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Do you want to fix the toaster or keep scraping the burnt part off the toast? It seems like a simple question, but hear me out. If we believe the premise that we get what we accept, the notion that we would continue to accept an unacceptable outcome rather than addressing the core problem is almost laughable. Now, let’s take that experience into our corporate hallways.


Cost containment has become the mantra over the last several years for almost everyone. People have been accepting the thought, sometimes reluctantly, that they need to do what it takes to survive the downturn. So far, so good. But have you asked yourself where examples of non-productive behavior have started to creep in as people battle the problems caused by the way you’re doing business now? How are past decisions to defer preventive maintenance starting to show their impact? Where are people in your organization falling further and further behind serving customers, making shipments, or completing their work because staff was reduced without corresponding process improvements being put in place to compensate? Here is another simple question. Where are you asking people to roll bowling balls uphill every day just to get things done? Are other leaders in your organization even noticing this has become commonplace? Are they stopping to wonder why their people are burning out and don’t seem as committed as they once were?

These questions may seem ridiculous and obvious at first blush. But many people get so caught up in the day-to-day that they don’t look at the impact their decisions are having on those who are simply trying to make a living and feed their families. I compare it to driving a speedboat across a lake. Someone can be so focused on quickly getting to the other side that they don’t notice their wake is flooding all the properties along the shoreline. If your organization put process improvement initiatives on hold during the downturn, it’s time to take a fresh look at opportunities. While looking for areas to explore, here is a suggestion. Take a look at how your senior executives are running the business. How seamlessly does your organization really operate? I am prompting you to go much deeper in your thinking process than whether or not you have an up-to-date org chart. You and your top team need to examine whether or not your organization is really coalescing around the best ways to get things done.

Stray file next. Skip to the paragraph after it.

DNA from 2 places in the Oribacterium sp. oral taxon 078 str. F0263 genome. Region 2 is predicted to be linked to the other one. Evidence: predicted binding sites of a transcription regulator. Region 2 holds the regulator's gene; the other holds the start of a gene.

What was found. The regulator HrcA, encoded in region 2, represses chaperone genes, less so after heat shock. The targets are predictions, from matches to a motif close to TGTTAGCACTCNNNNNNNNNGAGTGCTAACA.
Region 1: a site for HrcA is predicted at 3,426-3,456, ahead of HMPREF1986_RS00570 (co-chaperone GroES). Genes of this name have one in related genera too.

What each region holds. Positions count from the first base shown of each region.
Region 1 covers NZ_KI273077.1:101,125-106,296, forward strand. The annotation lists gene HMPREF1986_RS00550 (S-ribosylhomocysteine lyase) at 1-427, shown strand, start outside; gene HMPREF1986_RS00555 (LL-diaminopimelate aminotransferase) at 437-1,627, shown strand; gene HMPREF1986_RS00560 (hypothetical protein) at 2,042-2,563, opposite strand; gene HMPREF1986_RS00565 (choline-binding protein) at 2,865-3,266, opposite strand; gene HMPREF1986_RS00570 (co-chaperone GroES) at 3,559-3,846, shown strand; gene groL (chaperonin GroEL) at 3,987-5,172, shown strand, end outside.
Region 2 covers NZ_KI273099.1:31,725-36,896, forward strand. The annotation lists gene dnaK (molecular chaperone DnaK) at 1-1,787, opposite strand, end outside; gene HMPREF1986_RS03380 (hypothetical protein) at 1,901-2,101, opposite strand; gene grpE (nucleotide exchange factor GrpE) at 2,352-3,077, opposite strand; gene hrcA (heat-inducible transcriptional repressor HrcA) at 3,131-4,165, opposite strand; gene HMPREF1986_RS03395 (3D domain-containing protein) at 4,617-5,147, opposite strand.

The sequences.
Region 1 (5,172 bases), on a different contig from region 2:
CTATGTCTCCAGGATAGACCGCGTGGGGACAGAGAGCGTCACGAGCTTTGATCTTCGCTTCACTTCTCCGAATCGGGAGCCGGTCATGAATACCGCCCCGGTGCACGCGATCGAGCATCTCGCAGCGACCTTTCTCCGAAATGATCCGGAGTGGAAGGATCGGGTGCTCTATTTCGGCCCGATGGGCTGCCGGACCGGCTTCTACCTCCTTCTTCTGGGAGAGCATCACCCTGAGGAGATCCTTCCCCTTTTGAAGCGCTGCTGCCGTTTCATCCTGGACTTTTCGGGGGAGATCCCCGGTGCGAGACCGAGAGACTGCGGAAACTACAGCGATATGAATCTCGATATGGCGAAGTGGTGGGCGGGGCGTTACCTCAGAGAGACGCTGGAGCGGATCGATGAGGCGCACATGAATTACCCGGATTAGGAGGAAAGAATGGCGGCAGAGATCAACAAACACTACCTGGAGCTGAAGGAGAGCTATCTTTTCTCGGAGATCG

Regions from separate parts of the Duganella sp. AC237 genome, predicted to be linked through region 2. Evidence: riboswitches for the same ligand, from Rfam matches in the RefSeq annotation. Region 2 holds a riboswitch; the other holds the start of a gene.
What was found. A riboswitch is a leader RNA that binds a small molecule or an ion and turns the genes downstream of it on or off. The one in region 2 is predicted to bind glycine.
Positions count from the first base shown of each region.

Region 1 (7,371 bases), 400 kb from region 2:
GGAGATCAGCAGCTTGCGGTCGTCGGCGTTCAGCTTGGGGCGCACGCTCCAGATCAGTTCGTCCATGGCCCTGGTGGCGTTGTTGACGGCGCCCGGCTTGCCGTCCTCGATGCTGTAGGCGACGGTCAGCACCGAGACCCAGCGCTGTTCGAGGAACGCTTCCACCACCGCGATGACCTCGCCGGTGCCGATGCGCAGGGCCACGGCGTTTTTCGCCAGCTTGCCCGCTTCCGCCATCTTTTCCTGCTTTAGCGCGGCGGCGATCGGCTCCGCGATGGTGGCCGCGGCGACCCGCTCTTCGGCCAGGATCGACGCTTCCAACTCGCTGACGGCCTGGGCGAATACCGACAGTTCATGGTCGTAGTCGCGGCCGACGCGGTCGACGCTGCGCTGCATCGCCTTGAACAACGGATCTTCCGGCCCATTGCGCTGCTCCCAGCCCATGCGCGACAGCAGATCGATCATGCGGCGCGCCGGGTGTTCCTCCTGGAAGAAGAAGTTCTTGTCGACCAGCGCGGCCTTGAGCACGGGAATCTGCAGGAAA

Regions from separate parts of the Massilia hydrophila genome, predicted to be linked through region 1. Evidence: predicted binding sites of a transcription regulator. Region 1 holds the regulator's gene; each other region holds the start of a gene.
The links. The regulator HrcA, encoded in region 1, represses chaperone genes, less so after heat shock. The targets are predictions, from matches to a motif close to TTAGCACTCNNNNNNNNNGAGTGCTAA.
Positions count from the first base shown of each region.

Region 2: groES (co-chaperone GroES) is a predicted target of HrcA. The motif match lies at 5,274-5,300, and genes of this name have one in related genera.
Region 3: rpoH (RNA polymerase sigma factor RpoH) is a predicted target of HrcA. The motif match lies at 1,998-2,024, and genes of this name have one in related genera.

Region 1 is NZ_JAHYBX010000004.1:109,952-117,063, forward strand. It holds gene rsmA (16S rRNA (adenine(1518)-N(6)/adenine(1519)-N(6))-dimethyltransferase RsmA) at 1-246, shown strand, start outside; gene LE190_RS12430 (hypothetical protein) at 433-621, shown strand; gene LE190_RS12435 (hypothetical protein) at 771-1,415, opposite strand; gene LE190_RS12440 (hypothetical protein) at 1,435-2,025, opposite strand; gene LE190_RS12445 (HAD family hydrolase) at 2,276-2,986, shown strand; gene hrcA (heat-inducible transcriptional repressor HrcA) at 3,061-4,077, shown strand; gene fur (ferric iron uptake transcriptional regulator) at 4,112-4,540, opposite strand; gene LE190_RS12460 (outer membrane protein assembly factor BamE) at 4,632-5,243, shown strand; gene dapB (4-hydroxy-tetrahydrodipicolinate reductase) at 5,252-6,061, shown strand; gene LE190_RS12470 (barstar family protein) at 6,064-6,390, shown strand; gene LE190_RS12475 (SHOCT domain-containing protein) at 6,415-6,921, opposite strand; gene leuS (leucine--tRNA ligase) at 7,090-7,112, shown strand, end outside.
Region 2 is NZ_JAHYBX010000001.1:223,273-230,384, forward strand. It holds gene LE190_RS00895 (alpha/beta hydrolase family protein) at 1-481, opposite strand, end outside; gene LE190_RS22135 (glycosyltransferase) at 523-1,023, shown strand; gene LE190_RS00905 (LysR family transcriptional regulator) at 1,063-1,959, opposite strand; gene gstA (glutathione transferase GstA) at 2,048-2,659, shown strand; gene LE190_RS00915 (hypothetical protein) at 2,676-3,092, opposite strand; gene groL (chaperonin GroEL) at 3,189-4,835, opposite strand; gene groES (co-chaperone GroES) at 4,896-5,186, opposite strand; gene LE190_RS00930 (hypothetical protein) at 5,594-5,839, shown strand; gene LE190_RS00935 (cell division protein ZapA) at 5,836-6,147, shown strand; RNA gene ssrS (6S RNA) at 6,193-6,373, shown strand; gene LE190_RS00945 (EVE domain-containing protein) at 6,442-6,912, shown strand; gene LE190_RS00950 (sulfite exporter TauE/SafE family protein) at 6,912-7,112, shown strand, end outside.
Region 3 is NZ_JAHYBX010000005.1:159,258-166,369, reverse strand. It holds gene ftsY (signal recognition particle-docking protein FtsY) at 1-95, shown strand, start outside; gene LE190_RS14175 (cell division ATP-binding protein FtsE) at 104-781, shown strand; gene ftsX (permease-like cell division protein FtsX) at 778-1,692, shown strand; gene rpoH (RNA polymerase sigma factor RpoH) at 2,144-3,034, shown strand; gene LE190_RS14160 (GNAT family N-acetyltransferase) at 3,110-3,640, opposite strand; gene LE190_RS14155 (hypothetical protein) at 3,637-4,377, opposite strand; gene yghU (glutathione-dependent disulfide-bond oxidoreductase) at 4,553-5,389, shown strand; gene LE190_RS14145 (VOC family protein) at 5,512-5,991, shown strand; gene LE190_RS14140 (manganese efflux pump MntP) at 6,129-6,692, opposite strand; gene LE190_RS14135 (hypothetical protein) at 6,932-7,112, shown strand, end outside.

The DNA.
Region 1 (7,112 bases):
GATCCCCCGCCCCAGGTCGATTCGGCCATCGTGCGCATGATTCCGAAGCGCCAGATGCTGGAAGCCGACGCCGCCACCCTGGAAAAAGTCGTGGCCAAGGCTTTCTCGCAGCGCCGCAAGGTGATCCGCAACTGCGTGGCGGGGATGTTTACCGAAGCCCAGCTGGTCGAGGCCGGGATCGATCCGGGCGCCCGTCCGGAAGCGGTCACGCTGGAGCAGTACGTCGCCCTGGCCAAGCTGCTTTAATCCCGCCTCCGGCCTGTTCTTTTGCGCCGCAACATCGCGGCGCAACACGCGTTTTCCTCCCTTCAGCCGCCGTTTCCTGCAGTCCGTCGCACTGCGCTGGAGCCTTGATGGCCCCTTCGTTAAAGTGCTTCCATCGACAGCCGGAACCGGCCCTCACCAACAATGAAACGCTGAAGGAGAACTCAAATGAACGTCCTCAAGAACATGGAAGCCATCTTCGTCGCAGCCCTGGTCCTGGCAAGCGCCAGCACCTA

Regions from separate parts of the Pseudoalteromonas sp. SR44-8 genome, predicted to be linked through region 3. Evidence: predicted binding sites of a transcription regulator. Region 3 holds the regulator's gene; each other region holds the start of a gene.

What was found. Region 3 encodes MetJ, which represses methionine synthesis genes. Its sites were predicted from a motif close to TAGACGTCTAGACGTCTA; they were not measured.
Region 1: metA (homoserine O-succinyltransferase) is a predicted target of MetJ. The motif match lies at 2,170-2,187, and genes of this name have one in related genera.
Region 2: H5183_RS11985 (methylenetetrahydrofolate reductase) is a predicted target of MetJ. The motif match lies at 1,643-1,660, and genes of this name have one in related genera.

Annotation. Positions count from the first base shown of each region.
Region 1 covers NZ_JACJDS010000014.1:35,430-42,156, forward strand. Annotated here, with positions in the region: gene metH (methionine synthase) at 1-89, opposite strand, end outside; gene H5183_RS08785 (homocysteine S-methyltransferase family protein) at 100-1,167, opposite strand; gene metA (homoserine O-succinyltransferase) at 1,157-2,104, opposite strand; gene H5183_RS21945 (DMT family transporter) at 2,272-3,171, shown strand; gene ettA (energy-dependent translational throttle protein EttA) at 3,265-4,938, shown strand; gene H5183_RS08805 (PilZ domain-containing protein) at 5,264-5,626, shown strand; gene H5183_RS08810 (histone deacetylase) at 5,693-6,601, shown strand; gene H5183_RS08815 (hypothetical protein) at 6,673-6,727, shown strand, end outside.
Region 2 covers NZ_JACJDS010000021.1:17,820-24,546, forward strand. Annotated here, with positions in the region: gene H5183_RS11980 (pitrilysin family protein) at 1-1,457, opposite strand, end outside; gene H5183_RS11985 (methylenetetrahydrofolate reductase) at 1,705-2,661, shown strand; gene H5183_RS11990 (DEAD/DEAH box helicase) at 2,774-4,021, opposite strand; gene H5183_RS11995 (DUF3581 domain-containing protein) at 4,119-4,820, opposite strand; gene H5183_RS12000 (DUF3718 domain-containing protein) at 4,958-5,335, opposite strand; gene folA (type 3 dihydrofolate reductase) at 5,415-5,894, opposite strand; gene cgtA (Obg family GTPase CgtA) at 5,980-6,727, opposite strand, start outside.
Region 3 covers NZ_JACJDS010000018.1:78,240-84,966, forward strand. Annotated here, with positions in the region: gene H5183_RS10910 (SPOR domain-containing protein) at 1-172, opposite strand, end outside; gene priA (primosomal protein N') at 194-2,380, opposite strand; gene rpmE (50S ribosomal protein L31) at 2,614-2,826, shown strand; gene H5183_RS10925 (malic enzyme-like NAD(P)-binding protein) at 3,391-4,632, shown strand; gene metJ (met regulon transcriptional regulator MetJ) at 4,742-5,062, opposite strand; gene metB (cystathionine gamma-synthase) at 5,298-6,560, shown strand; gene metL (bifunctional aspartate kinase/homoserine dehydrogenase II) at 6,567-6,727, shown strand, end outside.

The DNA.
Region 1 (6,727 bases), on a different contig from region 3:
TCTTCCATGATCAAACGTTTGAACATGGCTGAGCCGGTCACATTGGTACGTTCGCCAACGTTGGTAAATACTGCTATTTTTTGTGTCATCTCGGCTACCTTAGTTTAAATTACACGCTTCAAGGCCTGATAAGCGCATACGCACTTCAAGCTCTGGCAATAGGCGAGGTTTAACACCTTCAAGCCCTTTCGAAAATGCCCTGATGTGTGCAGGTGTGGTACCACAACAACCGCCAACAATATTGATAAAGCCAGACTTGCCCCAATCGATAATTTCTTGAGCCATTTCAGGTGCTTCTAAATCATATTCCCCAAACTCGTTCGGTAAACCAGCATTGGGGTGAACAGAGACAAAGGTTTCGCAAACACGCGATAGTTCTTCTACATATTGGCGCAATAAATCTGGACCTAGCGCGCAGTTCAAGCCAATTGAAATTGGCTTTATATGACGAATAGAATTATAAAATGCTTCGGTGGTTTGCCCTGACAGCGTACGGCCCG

Looking at how things are actually getting done in a department or division versus how they are supposed to be done can be quite enlightening. While some people may smile and say, "Great job innovating, team. This is an example of employee engagement at its best," others will be shocked to learn that many of the checks and balances they thought were in place are being ignored for the sake of expediency. Where do you expect your firm to be on that continuum of discovery when you take the time to examine it? Are your teams operating like a well-oiled kanban system or more like TV’s F Troop? If the answer is not what you had hoped for, take a look at how easy it is for someone at any level to get things done. Examine your processes for efficiency and effectiveness both vertically (relationships with people above or below in the hierarchy) and horizontally (across functional disciplines). Are you going to fix the toaster, or do you want your people to keep scraping off the toast?

Source: My friend and colleague Doug Brown is CEO and chairman of Paradigm Associates, LLC, based in Cranford, NJ